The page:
Critics’ Picks

Fernanda Fragateiro, To Think Is to Destroy (detail), 2013, mixed media, dimensions variable.

Lisbon

Fernanda Fragateiro

Projecto Travessa Da Ermida
Travessa do Marta Pinto 21
January 26–March 25, 2013

Fernanda Fragateiro’s practice is invariably about studying a particular space or situation and intervening in it, her objective often being to direct attention to the unquestioned. In the case of her installation To Think Is to Destroy, 2013, the floor of Ermida de Nossa Senhora de Belém, a eighteenth-century chapel, is the object of her attention.

While the chapel is almost entirely in its original state, during the 1980s the floor was redone in a gray Portuguese marble. This material is noticeably different than those used in the church’s initial construction, so much so that the marble almost seems like an intruder. It is precisely this discrepancy that inspired To Think Is to Destroy. Fragateiro has laid three thousand white mosaic terra-cotta tiles over the altar and the nave. These two areas are separated by a ten-inch-high step, yet the tiles, starting in the higher level and spilling to the lower space, effectively create the illusion that the spaces are level with each other. Fabricated in Meknes, Morocco, they are made of different types of clay and are glazed in different shades of white; this is not a monochromatic ground but a space that approaches the look of a drawing or watercolor. At the same time, the layout and materials come together to create historical and architectural relationships: Here is an Arabic floor within a Catholic chapel, which suggests a larger historical narrative space, one that hints at the formation of the Portuguese nation as well as the economic, religious, and political relations between this country and Morocco.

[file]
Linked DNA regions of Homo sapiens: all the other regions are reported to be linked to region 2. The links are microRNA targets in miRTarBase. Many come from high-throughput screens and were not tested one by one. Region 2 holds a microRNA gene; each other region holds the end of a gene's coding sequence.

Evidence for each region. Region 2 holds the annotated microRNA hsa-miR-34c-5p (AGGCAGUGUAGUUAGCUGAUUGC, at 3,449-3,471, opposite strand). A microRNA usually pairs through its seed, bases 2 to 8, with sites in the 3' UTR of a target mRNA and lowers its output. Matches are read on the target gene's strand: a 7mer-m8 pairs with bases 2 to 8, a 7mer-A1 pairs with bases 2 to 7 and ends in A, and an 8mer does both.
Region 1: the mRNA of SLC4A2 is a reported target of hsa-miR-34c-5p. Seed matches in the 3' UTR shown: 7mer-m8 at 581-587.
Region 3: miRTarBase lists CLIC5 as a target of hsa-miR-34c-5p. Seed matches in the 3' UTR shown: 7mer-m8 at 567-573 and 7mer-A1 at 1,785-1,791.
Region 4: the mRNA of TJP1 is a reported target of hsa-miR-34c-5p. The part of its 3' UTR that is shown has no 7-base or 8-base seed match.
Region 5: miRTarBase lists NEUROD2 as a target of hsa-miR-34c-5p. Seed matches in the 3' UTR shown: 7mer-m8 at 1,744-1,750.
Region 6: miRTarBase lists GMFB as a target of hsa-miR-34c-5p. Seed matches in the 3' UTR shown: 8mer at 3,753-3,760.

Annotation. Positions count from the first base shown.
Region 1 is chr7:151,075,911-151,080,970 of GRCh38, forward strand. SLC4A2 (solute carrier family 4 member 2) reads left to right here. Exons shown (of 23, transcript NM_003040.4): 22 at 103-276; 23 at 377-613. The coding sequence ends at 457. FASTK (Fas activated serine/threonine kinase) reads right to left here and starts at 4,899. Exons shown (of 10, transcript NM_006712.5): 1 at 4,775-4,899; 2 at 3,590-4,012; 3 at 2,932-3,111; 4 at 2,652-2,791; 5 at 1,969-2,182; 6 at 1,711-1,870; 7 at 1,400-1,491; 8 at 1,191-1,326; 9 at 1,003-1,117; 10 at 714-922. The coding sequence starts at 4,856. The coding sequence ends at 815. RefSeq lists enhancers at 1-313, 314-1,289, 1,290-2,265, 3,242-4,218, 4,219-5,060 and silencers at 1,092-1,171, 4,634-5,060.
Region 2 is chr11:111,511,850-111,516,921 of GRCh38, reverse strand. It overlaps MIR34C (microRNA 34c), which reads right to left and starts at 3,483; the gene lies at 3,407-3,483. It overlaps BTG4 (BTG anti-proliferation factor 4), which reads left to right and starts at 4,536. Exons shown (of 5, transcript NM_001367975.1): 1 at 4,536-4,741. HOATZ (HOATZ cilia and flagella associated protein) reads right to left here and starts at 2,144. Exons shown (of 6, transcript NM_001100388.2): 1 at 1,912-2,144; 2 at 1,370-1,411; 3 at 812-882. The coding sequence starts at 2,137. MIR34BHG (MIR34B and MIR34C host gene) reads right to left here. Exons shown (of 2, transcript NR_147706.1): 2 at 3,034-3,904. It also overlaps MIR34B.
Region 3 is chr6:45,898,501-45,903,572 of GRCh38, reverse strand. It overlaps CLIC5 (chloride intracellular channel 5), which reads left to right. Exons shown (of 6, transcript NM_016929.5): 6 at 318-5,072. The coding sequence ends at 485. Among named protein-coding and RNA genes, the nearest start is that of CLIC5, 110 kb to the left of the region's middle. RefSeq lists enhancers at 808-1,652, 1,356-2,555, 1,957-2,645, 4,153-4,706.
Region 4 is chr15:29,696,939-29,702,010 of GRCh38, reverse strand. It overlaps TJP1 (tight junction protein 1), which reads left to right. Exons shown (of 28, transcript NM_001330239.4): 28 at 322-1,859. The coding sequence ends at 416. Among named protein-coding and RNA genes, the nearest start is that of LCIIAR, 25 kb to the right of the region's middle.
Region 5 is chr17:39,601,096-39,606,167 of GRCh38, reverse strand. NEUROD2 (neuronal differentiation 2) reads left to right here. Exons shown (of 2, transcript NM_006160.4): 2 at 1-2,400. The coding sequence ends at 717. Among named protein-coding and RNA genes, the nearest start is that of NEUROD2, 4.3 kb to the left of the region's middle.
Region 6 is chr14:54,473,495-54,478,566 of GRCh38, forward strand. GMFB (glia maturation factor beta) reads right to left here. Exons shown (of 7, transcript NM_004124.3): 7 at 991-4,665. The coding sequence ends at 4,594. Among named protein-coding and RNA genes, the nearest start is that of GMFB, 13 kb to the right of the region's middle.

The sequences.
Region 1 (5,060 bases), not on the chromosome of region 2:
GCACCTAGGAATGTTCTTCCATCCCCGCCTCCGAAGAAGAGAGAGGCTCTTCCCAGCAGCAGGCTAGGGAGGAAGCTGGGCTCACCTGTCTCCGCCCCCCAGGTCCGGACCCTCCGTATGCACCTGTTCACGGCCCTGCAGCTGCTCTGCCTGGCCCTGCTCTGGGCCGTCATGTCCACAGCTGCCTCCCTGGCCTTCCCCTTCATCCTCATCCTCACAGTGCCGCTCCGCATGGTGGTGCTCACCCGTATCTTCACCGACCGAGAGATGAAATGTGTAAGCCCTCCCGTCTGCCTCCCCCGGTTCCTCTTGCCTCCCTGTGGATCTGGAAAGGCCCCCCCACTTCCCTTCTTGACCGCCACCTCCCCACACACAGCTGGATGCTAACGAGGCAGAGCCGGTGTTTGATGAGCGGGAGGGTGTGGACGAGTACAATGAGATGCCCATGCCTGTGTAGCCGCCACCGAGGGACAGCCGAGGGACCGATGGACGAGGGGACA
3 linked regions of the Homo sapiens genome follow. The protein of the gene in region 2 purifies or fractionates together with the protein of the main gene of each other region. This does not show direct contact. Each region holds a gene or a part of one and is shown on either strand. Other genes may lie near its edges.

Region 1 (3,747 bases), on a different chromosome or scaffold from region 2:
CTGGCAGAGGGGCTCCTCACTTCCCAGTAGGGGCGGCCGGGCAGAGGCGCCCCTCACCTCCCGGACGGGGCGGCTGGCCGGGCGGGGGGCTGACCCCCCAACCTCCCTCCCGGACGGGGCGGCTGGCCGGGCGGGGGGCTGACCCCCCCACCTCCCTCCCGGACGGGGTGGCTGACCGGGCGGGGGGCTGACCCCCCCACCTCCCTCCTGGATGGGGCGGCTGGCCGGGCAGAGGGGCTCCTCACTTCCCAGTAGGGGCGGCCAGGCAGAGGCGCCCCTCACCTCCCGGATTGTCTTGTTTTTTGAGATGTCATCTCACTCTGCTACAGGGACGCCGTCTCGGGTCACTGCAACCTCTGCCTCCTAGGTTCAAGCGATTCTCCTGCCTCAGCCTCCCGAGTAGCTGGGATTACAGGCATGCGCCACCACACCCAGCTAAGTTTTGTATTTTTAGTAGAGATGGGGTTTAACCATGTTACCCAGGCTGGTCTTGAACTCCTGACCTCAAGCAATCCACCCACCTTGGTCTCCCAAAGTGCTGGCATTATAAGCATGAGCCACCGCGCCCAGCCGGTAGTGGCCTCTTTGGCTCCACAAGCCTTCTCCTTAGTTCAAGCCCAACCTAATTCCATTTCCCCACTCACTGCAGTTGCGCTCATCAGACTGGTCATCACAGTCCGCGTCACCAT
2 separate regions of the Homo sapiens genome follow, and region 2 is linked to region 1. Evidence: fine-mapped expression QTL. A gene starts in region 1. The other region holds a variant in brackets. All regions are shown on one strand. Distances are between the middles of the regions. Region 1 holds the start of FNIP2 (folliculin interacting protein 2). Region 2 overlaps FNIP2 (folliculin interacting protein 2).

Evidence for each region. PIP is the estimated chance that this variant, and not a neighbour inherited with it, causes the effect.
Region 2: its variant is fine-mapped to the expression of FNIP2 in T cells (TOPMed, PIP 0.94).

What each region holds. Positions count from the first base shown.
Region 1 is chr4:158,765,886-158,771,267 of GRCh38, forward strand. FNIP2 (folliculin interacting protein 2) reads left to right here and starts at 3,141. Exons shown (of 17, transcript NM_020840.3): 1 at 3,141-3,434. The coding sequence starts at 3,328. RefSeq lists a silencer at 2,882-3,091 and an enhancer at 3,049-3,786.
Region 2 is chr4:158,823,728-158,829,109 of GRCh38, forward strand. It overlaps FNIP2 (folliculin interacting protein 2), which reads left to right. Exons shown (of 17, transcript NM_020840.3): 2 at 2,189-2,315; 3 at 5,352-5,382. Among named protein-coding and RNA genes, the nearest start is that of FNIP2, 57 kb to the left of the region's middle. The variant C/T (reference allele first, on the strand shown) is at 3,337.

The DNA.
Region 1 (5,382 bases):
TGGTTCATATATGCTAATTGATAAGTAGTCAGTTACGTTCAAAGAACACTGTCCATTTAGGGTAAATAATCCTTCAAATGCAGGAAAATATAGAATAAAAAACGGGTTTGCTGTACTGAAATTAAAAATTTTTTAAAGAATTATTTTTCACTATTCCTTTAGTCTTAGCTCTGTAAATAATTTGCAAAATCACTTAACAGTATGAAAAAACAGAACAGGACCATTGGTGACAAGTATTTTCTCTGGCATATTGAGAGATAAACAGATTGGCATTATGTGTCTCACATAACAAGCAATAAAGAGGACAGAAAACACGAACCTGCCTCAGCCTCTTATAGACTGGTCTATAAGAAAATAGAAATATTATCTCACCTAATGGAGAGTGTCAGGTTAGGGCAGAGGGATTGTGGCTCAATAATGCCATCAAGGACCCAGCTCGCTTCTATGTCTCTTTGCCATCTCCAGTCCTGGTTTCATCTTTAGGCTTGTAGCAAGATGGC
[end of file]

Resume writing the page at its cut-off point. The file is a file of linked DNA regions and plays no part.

The title of the work, To Think Is to Destroy, is part of a quote from Fernando Pessoa’s Book of Disquiet (1982), and lends the work conceptual weight. Curator Paulo Pires do Vale writes in the exhibition catalogue that “the words in the title are also the material that constitutes the work.” These words do not intend to be a moral statement but refer to the idea that thinking is a very active undertaking that alters things from their original state.